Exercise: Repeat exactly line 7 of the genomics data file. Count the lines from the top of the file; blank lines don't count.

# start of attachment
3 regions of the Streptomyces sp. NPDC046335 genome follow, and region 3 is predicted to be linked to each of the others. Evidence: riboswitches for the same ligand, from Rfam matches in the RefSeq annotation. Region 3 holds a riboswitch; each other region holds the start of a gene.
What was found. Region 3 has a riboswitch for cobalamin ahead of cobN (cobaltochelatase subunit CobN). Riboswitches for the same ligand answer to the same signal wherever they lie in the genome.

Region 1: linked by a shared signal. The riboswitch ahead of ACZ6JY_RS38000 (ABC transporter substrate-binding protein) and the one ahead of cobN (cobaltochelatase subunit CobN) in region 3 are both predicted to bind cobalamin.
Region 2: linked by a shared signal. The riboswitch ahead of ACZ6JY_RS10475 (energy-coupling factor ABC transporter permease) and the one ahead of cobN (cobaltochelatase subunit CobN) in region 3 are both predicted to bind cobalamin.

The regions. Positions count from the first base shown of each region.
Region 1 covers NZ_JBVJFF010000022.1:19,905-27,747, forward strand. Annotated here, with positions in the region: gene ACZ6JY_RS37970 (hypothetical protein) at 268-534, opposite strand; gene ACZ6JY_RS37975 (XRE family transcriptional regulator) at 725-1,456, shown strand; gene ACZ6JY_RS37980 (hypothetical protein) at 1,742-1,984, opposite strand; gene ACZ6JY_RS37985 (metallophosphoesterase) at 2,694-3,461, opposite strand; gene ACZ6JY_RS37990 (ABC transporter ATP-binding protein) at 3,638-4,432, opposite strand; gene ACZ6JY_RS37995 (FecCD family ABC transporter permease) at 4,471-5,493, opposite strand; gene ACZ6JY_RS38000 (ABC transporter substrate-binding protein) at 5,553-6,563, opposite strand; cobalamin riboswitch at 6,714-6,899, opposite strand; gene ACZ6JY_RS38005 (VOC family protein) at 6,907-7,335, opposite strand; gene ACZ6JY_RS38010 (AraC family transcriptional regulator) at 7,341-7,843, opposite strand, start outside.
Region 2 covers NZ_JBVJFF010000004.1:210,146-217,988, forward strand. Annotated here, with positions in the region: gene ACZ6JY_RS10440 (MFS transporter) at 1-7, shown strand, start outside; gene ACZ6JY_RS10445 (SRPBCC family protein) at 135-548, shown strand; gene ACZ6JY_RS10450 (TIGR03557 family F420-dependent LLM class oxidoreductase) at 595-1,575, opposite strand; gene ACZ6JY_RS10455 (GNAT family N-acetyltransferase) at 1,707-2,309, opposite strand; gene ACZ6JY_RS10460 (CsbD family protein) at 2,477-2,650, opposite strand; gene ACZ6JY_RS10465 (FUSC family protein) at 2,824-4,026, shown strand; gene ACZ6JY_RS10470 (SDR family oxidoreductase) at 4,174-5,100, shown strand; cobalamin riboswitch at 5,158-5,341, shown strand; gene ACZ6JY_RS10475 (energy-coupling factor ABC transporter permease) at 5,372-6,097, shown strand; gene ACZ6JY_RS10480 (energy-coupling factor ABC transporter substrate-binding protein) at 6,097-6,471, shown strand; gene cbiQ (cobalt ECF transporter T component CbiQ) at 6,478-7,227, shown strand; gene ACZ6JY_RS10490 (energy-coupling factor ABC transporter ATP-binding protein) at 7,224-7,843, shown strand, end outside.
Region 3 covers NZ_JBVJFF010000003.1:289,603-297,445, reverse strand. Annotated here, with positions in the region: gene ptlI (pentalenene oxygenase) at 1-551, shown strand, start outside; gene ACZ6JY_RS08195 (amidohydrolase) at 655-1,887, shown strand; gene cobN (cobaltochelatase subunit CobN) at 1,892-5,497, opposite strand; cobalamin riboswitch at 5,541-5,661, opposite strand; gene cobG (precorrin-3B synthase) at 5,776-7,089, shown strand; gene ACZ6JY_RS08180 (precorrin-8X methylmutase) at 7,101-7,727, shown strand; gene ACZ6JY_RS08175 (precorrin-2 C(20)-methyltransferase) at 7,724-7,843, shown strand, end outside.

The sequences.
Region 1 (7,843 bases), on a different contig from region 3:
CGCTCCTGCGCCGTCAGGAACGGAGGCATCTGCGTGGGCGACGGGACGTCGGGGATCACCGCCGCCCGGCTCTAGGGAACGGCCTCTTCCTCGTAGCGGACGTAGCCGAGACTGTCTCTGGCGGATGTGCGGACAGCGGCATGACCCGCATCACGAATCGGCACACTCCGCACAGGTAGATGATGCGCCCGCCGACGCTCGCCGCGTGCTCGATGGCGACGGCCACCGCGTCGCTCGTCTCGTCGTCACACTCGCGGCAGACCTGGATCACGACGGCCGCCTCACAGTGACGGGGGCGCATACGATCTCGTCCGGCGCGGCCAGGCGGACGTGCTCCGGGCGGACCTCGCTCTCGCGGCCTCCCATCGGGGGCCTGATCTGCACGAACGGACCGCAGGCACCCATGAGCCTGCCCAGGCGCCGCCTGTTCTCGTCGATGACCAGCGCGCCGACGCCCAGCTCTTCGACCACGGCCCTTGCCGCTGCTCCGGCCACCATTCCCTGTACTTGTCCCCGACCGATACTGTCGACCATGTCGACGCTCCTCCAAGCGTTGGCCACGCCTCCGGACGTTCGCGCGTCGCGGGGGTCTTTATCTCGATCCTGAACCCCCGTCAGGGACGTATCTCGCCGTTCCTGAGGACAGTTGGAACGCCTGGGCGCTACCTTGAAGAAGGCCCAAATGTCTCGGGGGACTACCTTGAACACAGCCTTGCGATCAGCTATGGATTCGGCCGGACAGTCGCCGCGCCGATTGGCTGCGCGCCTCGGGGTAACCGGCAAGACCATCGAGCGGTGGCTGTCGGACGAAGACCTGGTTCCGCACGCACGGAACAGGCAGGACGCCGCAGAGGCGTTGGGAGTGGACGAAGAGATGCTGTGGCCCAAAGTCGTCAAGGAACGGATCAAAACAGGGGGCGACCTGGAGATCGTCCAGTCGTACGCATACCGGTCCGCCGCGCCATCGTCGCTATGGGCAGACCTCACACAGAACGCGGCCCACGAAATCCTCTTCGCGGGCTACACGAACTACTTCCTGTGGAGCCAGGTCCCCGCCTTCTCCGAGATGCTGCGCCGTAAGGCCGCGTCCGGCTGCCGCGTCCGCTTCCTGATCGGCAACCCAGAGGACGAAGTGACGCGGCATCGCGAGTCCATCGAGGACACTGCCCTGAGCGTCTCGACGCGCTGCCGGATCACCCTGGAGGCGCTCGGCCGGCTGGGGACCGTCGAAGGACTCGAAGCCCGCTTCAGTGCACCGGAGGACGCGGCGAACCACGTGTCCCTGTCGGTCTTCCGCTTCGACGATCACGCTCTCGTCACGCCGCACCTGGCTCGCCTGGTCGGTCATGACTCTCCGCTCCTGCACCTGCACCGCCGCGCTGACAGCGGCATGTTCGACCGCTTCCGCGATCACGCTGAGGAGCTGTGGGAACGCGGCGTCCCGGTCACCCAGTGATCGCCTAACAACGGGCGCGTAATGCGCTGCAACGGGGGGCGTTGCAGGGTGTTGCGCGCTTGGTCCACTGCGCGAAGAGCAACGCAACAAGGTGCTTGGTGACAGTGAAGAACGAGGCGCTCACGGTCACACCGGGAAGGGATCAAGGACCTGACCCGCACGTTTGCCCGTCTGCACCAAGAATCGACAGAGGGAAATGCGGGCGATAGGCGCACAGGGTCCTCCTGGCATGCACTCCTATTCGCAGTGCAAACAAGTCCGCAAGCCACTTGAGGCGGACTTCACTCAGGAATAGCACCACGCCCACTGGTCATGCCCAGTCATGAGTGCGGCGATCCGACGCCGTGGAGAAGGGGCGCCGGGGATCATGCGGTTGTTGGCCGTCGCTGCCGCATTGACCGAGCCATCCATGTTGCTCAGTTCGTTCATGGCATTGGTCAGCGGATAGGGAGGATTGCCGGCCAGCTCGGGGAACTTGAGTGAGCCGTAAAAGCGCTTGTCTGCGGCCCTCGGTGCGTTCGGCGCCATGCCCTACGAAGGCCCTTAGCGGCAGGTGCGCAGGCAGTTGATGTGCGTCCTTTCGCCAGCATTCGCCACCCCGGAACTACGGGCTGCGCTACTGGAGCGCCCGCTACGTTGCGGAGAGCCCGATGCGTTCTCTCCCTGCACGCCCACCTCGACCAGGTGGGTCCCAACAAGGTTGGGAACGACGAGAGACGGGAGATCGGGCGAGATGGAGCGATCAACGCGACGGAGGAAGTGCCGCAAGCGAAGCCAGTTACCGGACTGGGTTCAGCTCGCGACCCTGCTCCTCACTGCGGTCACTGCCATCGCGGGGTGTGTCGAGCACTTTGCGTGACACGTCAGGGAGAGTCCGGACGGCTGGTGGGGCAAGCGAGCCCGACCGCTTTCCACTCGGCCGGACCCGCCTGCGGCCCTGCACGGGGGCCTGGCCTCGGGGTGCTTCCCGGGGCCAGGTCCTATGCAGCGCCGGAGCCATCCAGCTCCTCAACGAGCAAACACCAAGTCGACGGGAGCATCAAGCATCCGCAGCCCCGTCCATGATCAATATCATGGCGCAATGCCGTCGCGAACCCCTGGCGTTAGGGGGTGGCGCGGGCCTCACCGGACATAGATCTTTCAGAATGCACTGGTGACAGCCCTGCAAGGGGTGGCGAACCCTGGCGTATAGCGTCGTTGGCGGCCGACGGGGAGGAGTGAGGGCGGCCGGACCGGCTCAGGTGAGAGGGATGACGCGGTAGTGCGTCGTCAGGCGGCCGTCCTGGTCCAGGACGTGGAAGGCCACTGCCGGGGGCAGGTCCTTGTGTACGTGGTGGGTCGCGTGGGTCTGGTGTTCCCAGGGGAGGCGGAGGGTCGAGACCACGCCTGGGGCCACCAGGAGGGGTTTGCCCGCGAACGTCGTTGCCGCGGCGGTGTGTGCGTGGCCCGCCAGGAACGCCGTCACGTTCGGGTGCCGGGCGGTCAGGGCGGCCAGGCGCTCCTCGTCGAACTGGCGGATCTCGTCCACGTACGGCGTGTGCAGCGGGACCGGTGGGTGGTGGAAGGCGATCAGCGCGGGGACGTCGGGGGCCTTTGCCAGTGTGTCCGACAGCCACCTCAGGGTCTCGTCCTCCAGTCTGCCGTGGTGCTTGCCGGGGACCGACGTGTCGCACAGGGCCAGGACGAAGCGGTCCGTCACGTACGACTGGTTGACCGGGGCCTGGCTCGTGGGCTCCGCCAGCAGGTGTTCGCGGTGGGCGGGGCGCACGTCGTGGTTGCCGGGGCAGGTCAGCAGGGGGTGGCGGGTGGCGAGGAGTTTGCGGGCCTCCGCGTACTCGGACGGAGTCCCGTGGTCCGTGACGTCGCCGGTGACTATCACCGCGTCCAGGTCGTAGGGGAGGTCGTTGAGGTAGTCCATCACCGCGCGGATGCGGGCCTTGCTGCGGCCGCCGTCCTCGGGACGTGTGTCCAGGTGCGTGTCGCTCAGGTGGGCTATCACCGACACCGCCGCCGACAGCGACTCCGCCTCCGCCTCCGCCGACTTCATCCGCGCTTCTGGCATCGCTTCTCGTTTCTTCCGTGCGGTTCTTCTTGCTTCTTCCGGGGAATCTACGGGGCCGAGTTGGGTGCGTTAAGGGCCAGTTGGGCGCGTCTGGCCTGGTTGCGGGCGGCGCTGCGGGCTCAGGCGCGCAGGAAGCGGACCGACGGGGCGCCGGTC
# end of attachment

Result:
Region 2 covers NZ_JBVJFF010000004.1:210,146-217,988, forward strand. Annotated here, with positions in the region: gene ACZ6JY_RS10440 (MFS transporter) at 1-7, shown strand, start outside; gene ACZ6JY_RS10445 (SRPBCC family protein) at 135-548, shown strand; gene ACZ6JY_RS10450 (TIGR03557 family F420-dependent LLM class oxidoreductase) at 595-1,575, opposite strand; gene ACZ6JY_RS10455 (GNAT family N-acetyltransferase) at 1,707-2,309, opposite strand; gene ACZ6JY_RS10460 (CsbD family protein) at 2,477-2,650, opposite strand; gene ACZ6JY_RS10465 (FUSC family protein) at 2,824-4,026, shown strand; gene ACZ6JY_RS10470 (SDR family oxidoreductase) at 4,174-5,100, shown strand; cobalamin riboswitch at 5,158-5,341, shown strand; gene ACZ6JY_RS10475 (energy-coupling factor ABC transporter permease) at 5,372-6,097, shown strand; gene ACZ6JY_RS10480 (energy-coupling factor ABC transporter substrate-binding protein) at 6,097-6,471, shown strand; gene cbiQ (cobalt ECF transporter T component CbiQ) at 6,478-7,227, shown strand; gene ACZ6JY_RS10490 (energy-coupling factor ABC transporter ATP-binding protein) at 7,224-7,843, shown strand, end outside.